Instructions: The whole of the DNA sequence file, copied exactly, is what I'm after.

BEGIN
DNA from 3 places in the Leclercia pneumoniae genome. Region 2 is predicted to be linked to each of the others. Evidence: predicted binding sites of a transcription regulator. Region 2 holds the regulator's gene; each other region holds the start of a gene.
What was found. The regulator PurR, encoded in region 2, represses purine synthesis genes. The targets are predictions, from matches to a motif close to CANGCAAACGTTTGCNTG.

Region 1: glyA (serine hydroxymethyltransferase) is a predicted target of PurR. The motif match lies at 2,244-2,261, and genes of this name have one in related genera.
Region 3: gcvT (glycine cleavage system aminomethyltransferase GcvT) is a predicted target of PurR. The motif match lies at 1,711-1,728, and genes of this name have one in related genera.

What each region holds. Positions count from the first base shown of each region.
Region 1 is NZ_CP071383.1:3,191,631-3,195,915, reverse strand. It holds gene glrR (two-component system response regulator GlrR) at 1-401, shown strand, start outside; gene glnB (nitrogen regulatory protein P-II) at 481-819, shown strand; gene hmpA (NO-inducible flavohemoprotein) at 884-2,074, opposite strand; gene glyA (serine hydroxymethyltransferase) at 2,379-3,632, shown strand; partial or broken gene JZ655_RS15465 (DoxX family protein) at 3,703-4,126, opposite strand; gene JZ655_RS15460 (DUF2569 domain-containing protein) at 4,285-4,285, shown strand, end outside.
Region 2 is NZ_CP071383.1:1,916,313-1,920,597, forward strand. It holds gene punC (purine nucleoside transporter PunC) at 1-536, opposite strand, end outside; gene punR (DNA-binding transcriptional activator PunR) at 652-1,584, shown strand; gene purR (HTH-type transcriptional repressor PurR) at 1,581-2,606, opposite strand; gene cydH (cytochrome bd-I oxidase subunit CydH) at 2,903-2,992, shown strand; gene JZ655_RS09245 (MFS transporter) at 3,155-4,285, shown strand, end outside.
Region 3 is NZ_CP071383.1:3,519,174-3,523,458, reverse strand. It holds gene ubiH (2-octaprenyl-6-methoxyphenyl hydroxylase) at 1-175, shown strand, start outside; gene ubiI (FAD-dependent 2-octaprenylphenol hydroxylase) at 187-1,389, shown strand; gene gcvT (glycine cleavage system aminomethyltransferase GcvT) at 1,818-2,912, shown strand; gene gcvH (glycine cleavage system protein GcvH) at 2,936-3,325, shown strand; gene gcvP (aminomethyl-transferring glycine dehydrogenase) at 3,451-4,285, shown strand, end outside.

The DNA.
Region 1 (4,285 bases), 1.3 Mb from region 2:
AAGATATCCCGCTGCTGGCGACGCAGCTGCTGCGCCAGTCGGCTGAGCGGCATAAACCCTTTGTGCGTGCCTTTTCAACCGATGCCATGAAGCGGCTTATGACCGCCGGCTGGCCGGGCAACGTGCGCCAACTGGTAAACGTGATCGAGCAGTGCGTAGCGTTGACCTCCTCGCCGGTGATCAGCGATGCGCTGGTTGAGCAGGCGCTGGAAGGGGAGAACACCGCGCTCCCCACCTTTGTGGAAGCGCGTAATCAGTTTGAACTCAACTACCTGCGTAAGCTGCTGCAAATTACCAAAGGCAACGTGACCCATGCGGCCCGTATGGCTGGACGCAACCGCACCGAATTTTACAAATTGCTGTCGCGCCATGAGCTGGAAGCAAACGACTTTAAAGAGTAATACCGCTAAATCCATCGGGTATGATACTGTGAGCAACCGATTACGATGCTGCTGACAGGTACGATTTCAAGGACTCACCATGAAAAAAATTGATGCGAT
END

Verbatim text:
DNA from 3 places in the Leclercia pneumoniae genome. Region 2 is predicted to be linked to each of the others. Evidence: predicted binding sites of a transcription regulator. Region 2 holds the regulator's gene; each other region holds the start of a gene.
What was found. The regulator PurR, encoded in region 2, represses purine synthesis genes. The targets are predictions, from matches to a motif close to CANGCAAACGTTTGCNTG.

Region 1: glyA (serine hydroxymethyltransferase) is a predicted target of PurR. The motif match lies at 2,244-2,261, and genes of this name have one in related genera.
Region 3: gcvT (glycine cleavage system aminomethyltransferase GcvT) is a predicted target of PurR. The motif match lies at 1,711-1,728, and genes of this name have one in related genera.

What each region holds. Positions count from the first base shown of each region.
Region 1 is NZ_CP071383.1:3,191,631-3,195,915, reverse strand. It holds gene glrR (two-component system response regulator GlrR) at 1-401, shown strand, start outside; gene glnB (nitrogen regulatory protein P-II) at 481-819, shown strand; gene hmpA (NO-inducible flavohemoprotein) at 884-2,074, opposite strand; gene glyA (serine hydroxymethyltransferase) at 2,379-3,632, shown strand; partial or broken gene JZ655_RS15465 (DoxX family protein) at 3,703-4,126, opposite strand; gene JZ655_RS15460 (DUF2569 domain-containing protein) at 4,285-4,285, shown strand, end outside.
Region 2 is NZ_CP071383.1:1,916,313-1,920,597, forward strand. It holds gene punC (purine nucleoside transporter PunC) at 1-536, opposite strand, end outside; gene punR (DNA-binding transcriptional activator PunR) at 652-1,584, shown strand; gene purR (HTH-type transcriptional repressor PurR) at 1,581-2,606, opposite strand; gene cydH (cytochrome bd-I oxidase subunit CydH) at 2,903-2,992, shown strand; gene JZ655_RS09245 (MFS transporter) at 3,155-4,285, shown strand, end outside.
Region 3 is NZ_CP071383.1:3,519,174-3,523,458, reverse strand. It holds gene ubiH (2-octaprenyl-6-methoxyphenyl hydroxylase) at 1-175, shown strand, start outside; gene ubiI (FAD-dependent 2-octaprenylphenol hydroxylase) at 187-1,389, shown strand; gene gcvT (glycine cleavage system aminomethyltransferase GcvT) at 1,818-2,912, shown strand; gene gcvH (glycine cleavage system protein GcvH) at 2,936-3,325, shown strand; gene gcvP (aminomethyl-transferring glycine dehydrogenase) at 3,451-4,285, shown strand, end outside.

The DNA.
Region 1 (4,285 bases), 1.3 Mb from region 2:
AAGATATCCCGCTGCTGGCGACGCAGCTGCTGCGCCAGTCGGCTGAGCGGCATAAACCCTTTGTGCGTGCCTTTTCAACCGATGCCATGAAGCGGCTTATGACCGCCGGCTGGCCGGGCAACGTGCGCCAACTGGTAAACGTGATCGAGCAGTGCGTAGCGTTGACCTCCTCGCCGGTGATCAGCGATGCGCTGGTTGAGCAGGCGCTGGAAGGGGAGAACACCGCGCTCCCCACCTTTGTGGAAGCGCGTAATCAGTTTGAACTCAACTACCTGCGTAAGCTGCTGCAAATTACCAAAGGCAACGTGACCCATGCGGCCCGTATGGCTGGACGCAACCGCACCGAATTTTACAAATTGCTGTCGCGCCATGAGCTGGAAGCAAACGACTTTAAAGAGTAATACCGCTAAATCCATCGGGTATGATACTGTGAGCAACCGATTACGATGCTGCTGACAGGTACGATTTCAAGGACTCACCATGAAAAAAATTGATGCGAT